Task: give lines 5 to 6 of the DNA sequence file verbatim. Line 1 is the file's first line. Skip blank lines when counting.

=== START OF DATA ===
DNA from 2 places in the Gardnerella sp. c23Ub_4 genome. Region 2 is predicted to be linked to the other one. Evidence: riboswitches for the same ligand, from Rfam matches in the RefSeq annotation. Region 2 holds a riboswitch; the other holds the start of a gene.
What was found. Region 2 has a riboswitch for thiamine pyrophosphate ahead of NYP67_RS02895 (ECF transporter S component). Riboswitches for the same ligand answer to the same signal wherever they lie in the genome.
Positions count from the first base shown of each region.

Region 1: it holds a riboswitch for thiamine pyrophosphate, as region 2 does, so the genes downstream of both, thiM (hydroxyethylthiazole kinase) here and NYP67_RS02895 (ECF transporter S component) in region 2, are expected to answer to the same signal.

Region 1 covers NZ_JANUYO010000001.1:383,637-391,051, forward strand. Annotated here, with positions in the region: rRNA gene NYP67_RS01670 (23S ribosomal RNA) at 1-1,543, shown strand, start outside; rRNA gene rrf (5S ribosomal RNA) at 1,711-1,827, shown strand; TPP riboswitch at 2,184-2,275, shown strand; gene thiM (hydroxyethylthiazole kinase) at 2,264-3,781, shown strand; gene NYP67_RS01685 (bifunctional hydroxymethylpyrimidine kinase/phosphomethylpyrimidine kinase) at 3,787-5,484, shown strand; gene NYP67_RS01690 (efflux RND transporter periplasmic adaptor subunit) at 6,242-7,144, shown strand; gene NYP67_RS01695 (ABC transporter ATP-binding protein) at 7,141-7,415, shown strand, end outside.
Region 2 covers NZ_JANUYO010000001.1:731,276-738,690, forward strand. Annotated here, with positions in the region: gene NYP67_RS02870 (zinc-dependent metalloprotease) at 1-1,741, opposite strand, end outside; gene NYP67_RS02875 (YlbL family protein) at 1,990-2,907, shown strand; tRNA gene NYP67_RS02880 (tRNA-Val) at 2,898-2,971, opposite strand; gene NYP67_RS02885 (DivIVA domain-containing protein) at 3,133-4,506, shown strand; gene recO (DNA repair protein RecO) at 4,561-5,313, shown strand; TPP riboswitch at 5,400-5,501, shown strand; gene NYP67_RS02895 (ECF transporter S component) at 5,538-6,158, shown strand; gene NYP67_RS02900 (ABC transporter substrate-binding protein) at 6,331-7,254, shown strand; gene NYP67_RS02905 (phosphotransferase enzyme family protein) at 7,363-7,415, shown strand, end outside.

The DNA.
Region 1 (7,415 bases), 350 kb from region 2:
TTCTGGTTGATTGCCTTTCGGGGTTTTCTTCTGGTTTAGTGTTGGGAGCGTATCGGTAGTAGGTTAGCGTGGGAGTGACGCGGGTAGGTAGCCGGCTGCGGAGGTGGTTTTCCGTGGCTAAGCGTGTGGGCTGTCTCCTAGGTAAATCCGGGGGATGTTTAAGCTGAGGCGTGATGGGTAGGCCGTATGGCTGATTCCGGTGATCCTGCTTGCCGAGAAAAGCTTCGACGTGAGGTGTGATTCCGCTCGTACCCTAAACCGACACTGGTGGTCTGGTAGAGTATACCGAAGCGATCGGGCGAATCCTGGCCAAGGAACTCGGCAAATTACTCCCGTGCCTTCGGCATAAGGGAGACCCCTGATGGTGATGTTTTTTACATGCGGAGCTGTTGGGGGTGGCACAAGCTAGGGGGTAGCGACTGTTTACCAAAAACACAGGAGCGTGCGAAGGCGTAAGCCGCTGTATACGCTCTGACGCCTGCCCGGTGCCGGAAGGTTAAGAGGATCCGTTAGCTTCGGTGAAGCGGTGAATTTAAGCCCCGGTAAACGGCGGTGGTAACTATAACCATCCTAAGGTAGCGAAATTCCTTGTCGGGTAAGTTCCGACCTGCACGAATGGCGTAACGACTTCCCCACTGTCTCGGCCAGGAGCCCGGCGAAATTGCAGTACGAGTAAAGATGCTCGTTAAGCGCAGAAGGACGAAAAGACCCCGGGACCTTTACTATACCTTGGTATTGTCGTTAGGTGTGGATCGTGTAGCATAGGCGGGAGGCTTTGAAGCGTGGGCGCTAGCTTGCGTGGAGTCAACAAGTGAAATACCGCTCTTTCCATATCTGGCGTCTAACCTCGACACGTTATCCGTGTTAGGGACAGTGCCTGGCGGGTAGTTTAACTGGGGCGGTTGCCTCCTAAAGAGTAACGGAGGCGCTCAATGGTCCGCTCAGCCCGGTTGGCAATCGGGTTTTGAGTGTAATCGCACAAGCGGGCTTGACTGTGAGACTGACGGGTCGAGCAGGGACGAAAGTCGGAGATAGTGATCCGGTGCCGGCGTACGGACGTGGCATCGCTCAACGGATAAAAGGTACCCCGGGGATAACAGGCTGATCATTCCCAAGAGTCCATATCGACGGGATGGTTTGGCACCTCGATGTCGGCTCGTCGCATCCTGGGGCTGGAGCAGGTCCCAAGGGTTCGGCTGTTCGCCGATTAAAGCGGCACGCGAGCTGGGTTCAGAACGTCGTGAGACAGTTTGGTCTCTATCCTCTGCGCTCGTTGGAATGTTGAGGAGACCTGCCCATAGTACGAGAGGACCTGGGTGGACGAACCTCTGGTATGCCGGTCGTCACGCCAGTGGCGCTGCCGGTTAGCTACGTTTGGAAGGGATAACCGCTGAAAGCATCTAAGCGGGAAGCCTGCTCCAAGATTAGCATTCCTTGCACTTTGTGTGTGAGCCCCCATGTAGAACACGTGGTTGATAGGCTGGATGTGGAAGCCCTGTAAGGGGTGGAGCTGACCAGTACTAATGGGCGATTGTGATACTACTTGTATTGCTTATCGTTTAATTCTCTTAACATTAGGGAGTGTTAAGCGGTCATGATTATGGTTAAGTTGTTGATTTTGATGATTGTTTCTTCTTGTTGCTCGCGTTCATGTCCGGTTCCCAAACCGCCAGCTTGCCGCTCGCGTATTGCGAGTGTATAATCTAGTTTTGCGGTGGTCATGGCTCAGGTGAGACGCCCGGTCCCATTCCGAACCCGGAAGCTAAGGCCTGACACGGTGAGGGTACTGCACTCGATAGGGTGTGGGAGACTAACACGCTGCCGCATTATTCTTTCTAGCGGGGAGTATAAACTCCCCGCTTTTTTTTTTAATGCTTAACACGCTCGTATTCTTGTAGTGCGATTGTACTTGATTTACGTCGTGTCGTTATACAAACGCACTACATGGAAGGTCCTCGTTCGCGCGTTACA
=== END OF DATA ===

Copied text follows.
Region 1 covers NZ_JANUYO010000001.1:383,637-391,051, forward strand. Annotated here, with positions in the region: rRNA gene NYP67_RS01670 (23S ribosomal RNA) at 1-1,543, shown strand, start outside; rRNA gene rrf (5S ribosomal RNA) at 1,711-1,827, shown strand; TPP riboswitch at 2,184-2,275, shown strand; gene thiM (hydroxyethylthiazole kinase) at 2,264-3,781, shown strand; gene NYP67_RS01685 (bifunctional hydroxymethylpyrimidine kinase/phosphomethylpyrimidine kinase) at 3,787-5,484, shown strand; gene NYP67_RS01690 (efflux RND transporter periplasmic adaptor subunit) at 6,242-7,144, shown strand; gene NYP67_RS01695 (ABC transporter ATP-binding protein) at 7,141-7,415, shown strand, end outside.
Region 2 covers NZ_JANUYO010000001.1:731,276-738,690, forward strand. Annotated here, with positions in the region: gene NYP67_RS02870 (zinc-dependent metalloprotease) at 1-1,741, opposite strand, end outside; gene NYP67_RS02875 (YlbL family protein) at 1,990-2,907, shown strand; tRNA gene NYP67_RS02880 (tRNA-Val) at 2,898-2,971, opposite strand; gene NYP67_RS02885 (DivIVA domain-containing protein) at 3,133-4,506, shown strand; gene recO (DNA repair protein RecO) at 4,561-5,313, shown strand; TPP riboswitch at 5,400-5,501, shown strand; gene NYP67_RS02895 (ECF transporter S component) at 5,538-6,158, shown strand; gene NYP67_RS02900 (ABC transporter substrate-binding protein) at 6,331-7,254, shown strand; gene NYP67_RS02905 (phosphotransferase enzyme family protein) at 7,363-7,415, shown strand, end outside.